Farming and food production has been decimated in the UK – we now only grow about 25% of our won food. Our manufacturing industry has gone the same way.
    The one thing that keeps us in trade balance – banking and financial services – and cheap Chinese goods.
    On a positive note though – my son who has never been suited to written /clerical work because of his dyslexia has just been offered the possibility of a job as a pool manager in Dubai. He started as a lifeguard .

  9. I think the people that think of writing as pipe smoking are thinking of the .0001% of writers to whom that does apply. It’s like how there are probably 1000 actors who failed miserably their entire lives for every one that turned into a regular 20 million dollar paycheck.

  10. Hi Nicola!
    Haven’t children always stomped their feet? Why do so many parents give in to it today? Is it because they’re too busy to care? Is it the lack of a generational presence in the home where the grandparents were always around to help in social connectivity and behavioral correction?
    I think not growing enough food to feed your citizens is a national crime that should not be tolerated!
    Your son’s Dubai opportunity interests me. Is his offer the other side of my argument today — that the young people in Dubai are “too good” to manage a pool and so they have to bring in “immigrant White Boy” labor from the UK? 😉

  11. Gordon —
    Yes, that’s the caricature of an author that the rest of us have to try to live down.
    Truman Capote never finished another novel after his smash hit “In Cold Blood” and he lived off that success for the rest of his life — his “genius monster” had been fed and the rest of us are the poorer for it.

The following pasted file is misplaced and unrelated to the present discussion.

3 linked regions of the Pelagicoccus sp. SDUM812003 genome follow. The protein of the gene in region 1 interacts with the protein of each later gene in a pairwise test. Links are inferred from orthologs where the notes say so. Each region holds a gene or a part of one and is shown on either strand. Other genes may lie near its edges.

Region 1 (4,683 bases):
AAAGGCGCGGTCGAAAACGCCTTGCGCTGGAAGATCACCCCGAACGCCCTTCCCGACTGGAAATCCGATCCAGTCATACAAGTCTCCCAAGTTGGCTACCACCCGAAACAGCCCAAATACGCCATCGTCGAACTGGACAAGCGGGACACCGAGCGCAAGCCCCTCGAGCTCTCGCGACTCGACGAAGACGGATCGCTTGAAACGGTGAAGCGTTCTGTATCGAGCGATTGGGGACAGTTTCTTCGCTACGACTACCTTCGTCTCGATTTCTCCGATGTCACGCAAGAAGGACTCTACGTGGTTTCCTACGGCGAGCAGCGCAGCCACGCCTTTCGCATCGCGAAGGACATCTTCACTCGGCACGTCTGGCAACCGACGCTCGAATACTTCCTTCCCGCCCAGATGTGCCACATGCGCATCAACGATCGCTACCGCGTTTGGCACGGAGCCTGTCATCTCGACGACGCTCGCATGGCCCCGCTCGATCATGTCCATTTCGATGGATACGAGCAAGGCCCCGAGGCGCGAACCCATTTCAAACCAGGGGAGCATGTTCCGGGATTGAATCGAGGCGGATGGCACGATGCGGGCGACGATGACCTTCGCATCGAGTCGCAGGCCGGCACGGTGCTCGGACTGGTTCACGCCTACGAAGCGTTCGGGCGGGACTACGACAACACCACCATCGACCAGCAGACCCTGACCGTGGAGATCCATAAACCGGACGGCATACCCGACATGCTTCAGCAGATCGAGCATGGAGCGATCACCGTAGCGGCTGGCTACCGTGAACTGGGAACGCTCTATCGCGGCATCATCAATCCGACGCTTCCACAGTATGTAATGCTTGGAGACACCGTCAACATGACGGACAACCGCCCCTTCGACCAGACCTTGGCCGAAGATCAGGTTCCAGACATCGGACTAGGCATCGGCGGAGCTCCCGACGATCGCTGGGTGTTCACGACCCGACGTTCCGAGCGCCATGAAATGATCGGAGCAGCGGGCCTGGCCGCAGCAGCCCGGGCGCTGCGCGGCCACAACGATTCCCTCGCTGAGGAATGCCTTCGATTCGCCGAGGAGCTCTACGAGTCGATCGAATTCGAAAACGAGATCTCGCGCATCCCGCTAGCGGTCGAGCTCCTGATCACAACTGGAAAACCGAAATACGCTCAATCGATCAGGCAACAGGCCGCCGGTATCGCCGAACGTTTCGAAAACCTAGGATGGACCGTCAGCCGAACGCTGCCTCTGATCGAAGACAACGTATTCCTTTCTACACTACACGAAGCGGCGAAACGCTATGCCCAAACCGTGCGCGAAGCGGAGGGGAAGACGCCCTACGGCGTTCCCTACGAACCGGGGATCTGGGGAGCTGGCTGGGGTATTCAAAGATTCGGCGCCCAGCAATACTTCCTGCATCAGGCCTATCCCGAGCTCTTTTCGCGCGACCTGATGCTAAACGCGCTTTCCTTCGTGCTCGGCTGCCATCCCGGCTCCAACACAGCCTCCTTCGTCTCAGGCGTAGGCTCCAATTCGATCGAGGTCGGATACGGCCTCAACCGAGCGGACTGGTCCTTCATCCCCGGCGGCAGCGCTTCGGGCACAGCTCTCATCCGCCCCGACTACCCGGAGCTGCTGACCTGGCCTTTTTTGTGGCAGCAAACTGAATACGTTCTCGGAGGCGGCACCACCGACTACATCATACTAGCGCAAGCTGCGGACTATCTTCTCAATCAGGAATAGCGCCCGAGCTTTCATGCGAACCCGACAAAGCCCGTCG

Capote said something about being wary of answered prayers because they can ruin your life — and kill your muse. I guess the living example of the warning was his career. He was such a good writer he should’ve written 30 books. But he didn’t because he was scared he could never live up to the success of “In Cold Blood.”

  12. I would bet that Anthony Burgess probably felt the same way when ten, twenty, and thirty years after its publication, people were still looking at him as ‘the guy that wrote A Clockwork Orange‘ and disregarded everything that he wrote afterwards.

  13. In the US, when we think of the Norwegian band a-ha! we can’t help but think of their ‘one hit’ – Take On Me. In many countries, however, they continued to be successful despite not making any records that touch the heights of the early one.

  14. Hi Gordon!
    I think a-ha! is a talented band.
    Orson Welles probably had the hardest time with his genius because he kept trying to live up to the potential of “Citizen Kane” and repeatedly failed. His follow-up attempts exposed him and he was seen by many not as a SuperGenius, but rather as a lucky lad who took all the credit.

  15. I think the lack of grandparents, the splitting up of extended families has a lot to do with it.
    From what I understand he and the team he is part of have the expertise and the necessary bits of paper required. They can set up and manage the systems expected by the new *multinationals* in Dubai.

  16. Singing Take on Me over the phone won me a karaoke contest held by t-shirt giant Threadless.
    Maybe Orson Welles should have taken the path followed by Kevin Smith after Mallrats bombed in a major way and reinvented himself by means of simple yet touching film Chasing Amy?

  17. It used to be a sad thing, Nicola, when a child was from a “broken home” brought about by divorce.
    Now it seems to me all children are born broken in some, mysterious, irreparable way.
    I would love to live in Dubai and work in a pool, for a pool or watching a pool! What a great opportunity! 😀

  18. Do you have a recording of your performance, Gordon?
    What did you win for winning?
    Orson Welles tried a lot of different movie styles and found some interesting artistic success but since all the movies bombed financially, he was pegged as the frustrated evil genius and couldn’t break free from his early promise. He was supposed to be our American Eisenstein but he ended up our white panda.

  19. They gave me a $50 gift card for their store. The entire recording (including everyone else that called in) can be found here – you can download it and if you have mp3 editing skills you can cut out the part that’s not me. I’m honestly not sure how to do that quite yet! 🙂